Around the world, search and rescue operations (SAR) aim to find missing people in dangerous situations and to rescue them, or, in the worst case, recover bodies.
Rescues are common in New Zealand, where outdoor recreation is popular. Every year, many people get into trouble in the bush, mountains, rivers, lakes or coastal waters. A search and rescue operation is organised if, for example, a person is reported overdue on a tramping, hunting or boating expedition. Searches may also extend to the wide seas surrounding the country. Searches are also needed if a natural disaster affects a town or city, trapping people in buildings.
New Zealand’s search and rescue arrangements vary according to the nature and scale of the emergency. They involve both paid professionals and volunteers – although over 90% are volunteers.
For many years searches were divided into three classes, but there are now two categories: the first coordinated by police and the second coordinated by the Rescue Coordination Centre New Zealand (RCCNZ).
Category I incidents
Category I incidents are coordinated by the police, with the help of other organisations. The special skills and knowledge of volunteer mountaineers, canyoners, cavers, surf lifeguards, coastguard skippers and amateur radio operators are often essential to find and rescue missing or injured people. Non-government organisations that work with the police include the New Zealand Coastguard, Surf Life Saving New Zealand, Amateur Radio Emergency Communications (AREC) and New Zealand Land Search and Rescue.
Each of these organisations has a small, professional staff, who assist the coordination and training of the volunteers.
Category II incidents
Category II incidents are coordinated by the Rescue Coordination Centre New Zealand (RCCNZ), which is part of Maritime New Zealand. The RCCNZ can call on any search and rescue assets in New Zealand, including the police, the Defence Force, civilian helicopter operators and non-government organisations.
Category II incidents are any operations initiated by the activation of a distress beacon. and any operations that look for aircraft missing over land or sea, or for boats lost in or beyond coastal waters.
Wide area searches can take place anywhere within the New Zealand search and rescue region. This covers a large part of the Pacific Ocean from the equator to the Antarctic, and the seas between halfway to Australia and halfway to Chile. At around 30 million square kilometres, more than 100 times New Zealand’s land area, this is one of the largest search and rescue areas in the world.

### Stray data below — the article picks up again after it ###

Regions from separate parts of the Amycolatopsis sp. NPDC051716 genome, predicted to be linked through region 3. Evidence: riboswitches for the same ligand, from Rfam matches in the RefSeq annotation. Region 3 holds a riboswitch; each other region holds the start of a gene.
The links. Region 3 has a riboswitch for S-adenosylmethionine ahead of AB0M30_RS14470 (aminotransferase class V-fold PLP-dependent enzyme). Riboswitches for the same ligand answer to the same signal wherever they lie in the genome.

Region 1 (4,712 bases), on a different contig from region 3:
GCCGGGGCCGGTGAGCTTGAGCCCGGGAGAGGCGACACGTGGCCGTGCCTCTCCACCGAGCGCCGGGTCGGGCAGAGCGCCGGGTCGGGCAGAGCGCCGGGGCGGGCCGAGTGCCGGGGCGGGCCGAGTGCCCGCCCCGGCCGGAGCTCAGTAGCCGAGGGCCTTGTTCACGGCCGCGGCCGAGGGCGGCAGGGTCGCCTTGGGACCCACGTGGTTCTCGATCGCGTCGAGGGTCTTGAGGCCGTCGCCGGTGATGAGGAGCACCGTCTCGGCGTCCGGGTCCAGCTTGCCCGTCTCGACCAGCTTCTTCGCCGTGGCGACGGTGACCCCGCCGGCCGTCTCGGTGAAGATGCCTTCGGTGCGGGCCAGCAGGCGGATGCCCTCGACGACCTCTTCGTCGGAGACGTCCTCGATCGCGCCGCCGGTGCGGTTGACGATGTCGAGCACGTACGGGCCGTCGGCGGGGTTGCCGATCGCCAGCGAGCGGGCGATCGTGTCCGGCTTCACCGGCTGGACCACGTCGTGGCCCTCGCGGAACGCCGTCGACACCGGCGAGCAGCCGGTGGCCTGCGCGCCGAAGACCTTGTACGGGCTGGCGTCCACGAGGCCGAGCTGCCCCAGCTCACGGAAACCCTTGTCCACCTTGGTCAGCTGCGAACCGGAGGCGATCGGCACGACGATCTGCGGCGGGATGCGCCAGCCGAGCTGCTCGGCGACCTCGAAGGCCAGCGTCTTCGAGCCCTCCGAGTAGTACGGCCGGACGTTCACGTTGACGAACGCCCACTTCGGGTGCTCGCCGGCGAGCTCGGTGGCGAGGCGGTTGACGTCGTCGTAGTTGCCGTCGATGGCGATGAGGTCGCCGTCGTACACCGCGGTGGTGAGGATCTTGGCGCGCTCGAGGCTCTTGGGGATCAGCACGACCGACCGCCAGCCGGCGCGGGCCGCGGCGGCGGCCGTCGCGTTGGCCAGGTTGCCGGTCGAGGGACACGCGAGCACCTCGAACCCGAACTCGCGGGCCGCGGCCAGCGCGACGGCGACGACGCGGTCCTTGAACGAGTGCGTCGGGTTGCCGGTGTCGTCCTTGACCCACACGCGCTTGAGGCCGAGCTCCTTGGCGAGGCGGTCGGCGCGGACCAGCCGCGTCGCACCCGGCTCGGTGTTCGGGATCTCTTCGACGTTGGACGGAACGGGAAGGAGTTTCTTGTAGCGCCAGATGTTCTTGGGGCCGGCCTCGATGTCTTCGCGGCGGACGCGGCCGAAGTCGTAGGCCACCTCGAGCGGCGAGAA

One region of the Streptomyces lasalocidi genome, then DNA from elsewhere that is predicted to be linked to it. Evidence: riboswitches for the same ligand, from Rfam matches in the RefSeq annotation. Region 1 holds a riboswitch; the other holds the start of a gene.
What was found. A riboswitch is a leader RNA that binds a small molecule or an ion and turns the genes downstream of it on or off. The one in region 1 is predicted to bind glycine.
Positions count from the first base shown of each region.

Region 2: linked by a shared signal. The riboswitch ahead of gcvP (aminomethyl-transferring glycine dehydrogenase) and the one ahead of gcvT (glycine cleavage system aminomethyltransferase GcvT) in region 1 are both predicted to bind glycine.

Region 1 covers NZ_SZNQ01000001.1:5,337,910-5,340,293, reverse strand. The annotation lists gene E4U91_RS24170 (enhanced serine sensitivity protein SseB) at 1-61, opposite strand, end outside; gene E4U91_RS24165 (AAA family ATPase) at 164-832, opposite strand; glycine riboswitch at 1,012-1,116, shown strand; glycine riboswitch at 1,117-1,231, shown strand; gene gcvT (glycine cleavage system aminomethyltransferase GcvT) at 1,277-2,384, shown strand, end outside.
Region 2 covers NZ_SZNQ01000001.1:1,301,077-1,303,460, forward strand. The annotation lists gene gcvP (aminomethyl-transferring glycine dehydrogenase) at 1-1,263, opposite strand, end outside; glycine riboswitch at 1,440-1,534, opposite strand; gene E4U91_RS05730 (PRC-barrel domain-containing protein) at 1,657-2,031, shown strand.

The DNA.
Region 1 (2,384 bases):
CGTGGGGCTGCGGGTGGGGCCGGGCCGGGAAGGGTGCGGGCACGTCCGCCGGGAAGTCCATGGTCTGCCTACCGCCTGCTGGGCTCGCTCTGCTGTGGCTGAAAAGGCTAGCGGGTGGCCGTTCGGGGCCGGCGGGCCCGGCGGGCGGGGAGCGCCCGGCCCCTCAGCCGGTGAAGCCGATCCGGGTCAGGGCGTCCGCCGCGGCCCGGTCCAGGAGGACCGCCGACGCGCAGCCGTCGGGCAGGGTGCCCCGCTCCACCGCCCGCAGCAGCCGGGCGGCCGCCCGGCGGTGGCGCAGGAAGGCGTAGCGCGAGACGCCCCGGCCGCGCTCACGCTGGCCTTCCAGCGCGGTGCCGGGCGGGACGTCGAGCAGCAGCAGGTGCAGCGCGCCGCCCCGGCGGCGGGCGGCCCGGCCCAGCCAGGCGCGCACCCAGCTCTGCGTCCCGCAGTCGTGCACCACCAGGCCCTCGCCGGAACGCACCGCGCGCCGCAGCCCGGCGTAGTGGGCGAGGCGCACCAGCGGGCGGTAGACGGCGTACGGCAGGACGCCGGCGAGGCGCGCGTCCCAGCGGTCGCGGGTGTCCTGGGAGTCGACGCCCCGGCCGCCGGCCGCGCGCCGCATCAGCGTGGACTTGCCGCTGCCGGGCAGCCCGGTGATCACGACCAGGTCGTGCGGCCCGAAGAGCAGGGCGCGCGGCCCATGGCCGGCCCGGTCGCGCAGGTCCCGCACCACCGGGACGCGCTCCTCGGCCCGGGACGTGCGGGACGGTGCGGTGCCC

Lost at sea
The trimaran Rose Noelle capsized off the East Coast of the North Island in 1989. The crew of four spent four months adrift on the upturned vessel before being washed up on Great Barrier Island (Aotea). Signals from the boat’s electronic locator beacon were not picked up by aircraft because the search zone was so wide. As a result, in 1991 a station was opened at Lower Hutt to pick up emergency locator beacon signals via satellite.
Urban search and rescue
Urban search and rescue involves finding and rescuing people trapped after a building has collapsed. The collapse may be due to a landslide or earthquake, or to a vehicle hitting a building. New Zealand Urban Search and Rescue (NZUSAR), set up in 2000, consists of three task-force teams. Urban Search and Rescue is a main function of Fire and Emergency New Zealand (FENZ).
NZUSAR faced its first major emergency when it responded to the disastrous Christchurch earthquake on 22 February 2011. The 150 NZUSAR staff worked tirelessly to cut through rubble, rescue people and recover the bodies of those killed.
The New Zealand teams were assisted by urban rescue teams from seven countries, who brought their own rescue equipment to assist. Among these teams were 66 personnel from Japan. A New Zealand USAR team was able to repay them after a huge earthquake and tsunami hit north-east Japan just three weeks later. All the New Zealand personnel who made the journey to Japan had been involved in the Christchurch earthquake response. This was their first international deployment. New Zealand USAR personnel subsequently provided assistance in the Pacific after cyclones.